Wednesday, April 18, 2012

The List by Siobhan Vivian

Book Jacket

It happens every year before Homecoming--the list is posted all over school.  Two girls are picked from each grade.  One is named the prettiest, one the ugliest.  The girls who aren't picked are quickly forgotten.  The girls who are become the center of attention.  Each one has a different reaction to the experience.

Abby's joy at being named prettiest is clouded by her sister's resentment.

Danielle worries about how her boyfriend will take the news.

Lauren is a homeschooled girl blindsided by her instant popularity.

Candace isn't ugly, not even close, so it must be a mistake.

Bridget knows her summer transformation isn't something to celebrate.

Sarah has always rebelled against traditional standards of beauty, and she decides to take her mutiny to the next level.

And Margo and Jennifer, ex-best friends who haven't spoken in years, are forced to confront why their relationship ended.

With The List, Siobhan Vivian deftly takes you into the lives of eight very different girls struggling with the issues of identity, self-esteem, and the judgments of their peers.  Prettiest or ugliest, once you're on the list, you'll never be the same.


This is the sort of book every girl, of every age, should read.  Scratch that, everybody should it.  While I am so glad to have high school (and the heightened level of pre-judgment that existed there) behind me, the insecurities and beauty myths surrounding American females affects all of us, no matter how old and wise we become. 

I completely enjoyed Vivian's story.  I worried that it would be hard to keep up with eight different narrators, but the author manages to establish each character very quickly, giving them each distinct voices and experiences.  Although each girl reacts to the list differently, every one of them seemed completely authentic.  I could empathize with each, which is pretty impressive, since some of them are simply awful.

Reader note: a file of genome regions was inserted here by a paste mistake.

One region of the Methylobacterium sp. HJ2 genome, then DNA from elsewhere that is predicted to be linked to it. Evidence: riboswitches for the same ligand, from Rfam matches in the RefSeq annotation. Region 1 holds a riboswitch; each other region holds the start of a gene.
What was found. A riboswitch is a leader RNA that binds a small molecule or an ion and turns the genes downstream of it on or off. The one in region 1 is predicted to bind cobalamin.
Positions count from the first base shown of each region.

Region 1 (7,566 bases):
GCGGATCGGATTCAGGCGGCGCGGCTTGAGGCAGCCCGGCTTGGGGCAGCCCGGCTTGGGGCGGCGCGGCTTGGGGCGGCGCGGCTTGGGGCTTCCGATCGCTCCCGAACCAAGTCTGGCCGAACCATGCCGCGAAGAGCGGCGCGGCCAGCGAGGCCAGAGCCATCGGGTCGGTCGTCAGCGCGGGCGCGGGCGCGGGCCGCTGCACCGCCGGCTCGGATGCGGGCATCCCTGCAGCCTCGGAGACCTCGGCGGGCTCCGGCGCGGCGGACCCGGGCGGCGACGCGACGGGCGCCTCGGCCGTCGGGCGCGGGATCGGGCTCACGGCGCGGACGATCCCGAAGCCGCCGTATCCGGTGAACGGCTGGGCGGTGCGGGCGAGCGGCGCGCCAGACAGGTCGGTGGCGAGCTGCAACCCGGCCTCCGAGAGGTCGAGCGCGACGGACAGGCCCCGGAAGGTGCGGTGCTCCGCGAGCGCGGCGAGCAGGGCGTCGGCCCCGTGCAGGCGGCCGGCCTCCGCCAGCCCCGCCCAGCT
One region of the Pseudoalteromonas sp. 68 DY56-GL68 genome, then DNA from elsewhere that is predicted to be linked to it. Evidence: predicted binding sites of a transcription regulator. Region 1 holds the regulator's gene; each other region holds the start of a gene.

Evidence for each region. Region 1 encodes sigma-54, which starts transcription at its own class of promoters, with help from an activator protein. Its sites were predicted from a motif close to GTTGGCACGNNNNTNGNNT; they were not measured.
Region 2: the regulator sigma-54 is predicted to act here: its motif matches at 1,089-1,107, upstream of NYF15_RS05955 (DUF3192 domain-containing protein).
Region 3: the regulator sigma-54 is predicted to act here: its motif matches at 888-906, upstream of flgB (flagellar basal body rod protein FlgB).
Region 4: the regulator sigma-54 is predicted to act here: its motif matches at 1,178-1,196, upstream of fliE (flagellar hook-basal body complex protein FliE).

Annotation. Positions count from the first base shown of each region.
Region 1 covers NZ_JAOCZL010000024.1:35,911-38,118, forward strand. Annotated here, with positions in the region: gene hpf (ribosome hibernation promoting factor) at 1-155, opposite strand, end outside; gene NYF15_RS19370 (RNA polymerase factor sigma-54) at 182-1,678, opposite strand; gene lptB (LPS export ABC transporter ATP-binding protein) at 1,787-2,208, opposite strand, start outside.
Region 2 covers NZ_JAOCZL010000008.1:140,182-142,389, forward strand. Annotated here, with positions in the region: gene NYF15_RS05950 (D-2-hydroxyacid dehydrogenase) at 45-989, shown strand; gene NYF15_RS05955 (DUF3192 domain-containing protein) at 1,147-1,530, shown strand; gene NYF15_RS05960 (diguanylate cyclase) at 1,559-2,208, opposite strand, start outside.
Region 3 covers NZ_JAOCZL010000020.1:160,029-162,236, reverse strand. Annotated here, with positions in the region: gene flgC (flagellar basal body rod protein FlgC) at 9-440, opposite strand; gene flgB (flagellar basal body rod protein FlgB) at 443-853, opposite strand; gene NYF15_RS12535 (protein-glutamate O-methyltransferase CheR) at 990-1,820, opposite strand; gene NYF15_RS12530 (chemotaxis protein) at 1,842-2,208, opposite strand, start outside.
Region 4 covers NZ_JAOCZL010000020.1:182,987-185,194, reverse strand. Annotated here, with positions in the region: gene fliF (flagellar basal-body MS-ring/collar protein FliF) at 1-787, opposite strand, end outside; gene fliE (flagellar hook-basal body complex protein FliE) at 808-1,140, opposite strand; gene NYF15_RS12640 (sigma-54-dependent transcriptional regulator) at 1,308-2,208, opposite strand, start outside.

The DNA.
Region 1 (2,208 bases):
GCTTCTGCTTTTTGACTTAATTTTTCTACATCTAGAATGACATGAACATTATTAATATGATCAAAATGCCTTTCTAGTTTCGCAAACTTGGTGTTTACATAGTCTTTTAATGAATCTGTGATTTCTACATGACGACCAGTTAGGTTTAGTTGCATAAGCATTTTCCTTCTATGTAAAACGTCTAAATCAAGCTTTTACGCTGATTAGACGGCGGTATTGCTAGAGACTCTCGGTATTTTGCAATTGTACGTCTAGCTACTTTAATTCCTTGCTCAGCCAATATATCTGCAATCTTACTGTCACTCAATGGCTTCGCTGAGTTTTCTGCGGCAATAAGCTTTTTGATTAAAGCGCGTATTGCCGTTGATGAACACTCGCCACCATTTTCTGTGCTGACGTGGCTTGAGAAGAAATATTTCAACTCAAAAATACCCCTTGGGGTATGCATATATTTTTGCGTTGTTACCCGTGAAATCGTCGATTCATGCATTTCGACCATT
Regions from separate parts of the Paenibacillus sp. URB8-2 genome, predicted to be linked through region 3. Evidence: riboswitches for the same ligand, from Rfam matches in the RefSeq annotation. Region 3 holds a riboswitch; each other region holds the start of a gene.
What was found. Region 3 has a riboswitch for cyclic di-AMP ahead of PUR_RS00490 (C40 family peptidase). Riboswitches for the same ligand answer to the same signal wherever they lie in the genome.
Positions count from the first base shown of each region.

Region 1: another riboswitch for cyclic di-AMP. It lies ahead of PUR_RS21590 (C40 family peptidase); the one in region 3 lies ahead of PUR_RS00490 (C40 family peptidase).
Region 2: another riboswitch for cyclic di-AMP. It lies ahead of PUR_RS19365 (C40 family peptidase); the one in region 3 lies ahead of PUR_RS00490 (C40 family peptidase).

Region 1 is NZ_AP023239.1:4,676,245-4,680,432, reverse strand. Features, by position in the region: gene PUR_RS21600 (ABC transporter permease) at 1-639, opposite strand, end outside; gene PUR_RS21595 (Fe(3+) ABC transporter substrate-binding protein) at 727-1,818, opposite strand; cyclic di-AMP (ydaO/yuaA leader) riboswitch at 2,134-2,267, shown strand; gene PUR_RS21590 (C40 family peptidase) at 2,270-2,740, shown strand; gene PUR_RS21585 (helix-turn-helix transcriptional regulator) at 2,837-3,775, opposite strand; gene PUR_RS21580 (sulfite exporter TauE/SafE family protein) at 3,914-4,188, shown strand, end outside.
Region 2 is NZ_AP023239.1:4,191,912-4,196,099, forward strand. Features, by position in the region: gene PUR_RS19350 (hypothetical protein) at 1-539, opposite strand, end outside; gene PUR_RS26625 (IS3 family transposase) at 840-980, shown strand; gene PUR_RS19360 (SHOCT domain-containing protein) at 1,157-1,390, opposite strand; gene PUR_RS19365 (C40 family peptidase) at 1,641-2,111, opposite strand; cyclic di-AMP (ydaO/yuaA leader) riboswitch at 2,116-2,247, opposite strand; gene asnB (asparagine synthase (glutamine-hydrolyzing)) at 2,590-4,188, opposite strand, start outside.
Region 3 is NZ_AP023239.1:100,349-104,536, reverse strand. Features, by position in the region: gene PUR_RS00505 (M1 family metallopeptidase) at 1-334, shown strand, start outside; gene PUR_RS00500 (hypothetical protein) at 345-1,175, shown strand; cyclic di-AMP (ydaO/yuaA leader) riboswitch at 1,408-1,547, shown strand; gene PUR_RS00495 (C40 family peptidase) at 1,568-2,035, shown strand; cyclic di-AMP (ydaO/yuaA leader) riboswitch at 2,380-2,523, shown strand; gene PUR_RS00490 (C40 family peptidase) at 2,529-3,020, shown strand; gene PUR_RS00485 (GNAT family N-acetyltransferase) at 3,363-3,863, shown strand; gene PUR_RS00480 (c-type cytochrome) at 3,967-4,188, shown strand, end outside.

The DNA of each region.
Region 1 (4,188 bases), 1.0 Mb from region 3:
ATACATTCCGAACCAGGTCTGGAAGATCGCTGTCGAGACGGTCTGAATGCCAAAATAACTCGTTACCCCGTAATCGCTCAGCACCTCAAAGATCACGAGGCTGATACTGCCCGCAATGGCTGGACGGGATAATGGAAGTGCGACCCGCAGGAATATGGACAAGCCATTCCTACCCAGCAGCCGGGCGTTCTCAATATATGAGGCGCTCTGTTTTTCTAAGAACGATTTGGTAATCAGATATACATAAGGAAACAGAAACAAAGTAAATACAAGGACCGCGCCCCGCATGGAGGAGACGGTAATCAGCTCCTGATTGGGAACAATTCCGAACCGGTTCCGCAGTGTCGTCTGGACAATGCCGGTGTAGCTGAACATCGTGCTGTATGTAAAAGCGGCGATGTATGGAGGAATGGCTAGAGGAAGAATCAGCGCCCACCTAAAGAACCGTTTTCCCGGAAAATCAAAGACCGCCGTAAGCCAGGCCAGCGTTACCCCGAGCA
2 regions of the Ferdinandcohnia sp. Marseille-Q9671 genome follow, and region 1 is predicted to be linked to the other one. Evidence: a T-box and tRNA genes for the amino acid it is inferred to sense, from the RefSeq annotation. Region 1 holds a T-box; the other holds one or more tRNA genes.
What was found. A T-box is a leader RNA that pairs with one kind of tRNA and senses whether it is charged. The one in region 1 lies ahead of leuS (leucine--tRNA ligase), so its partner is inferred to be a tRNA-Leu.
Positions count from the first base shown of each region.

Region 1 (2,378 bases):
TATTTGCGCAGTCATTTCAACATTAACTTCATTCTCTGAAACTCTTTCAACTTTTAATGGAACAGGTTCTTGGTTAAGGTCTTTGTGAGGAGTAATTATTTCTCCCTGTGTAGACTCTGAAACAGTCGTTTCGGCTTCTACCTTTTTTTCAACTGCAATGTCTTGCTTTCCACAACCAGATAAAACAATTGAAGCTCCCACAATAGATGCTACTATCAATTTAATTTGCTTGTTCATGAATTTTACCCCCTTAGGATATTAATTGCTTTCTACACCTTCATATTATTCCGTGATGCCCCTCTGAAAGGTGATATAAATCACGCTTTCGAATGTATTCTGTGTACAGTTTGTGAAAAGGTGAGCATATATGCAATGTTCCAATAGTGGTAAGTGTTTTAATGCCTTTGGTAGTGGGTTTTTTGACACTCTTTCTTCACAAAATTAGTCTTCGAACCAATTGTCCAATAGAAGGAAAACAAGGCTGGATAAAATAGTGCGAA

I appreciated that Vivian never let cliches run the story.  There are no overwhelmingly happy endings.  There are small personal victories for some of the girls.  There are some defeats for others.  Some of the girls I started off hating became my favorite by the end, and some that I began liking ended up disappointing me.  It was especially interesting to me to see how being on the "pretty" side of the list affected the four girls.  Although they were given instant popularity, it by no means made their lives easier or better.

The story runs extremely quickly, the characters are relatable, and I'm guessing the plot will have some sort of resonance with every reader.  I loved it.

Five out of five Homecoming Queen ballots.

Release Date: April 2012
Reading Level: Grade 7+
Where In Dunlap Public Library's Collection: YPL VIV

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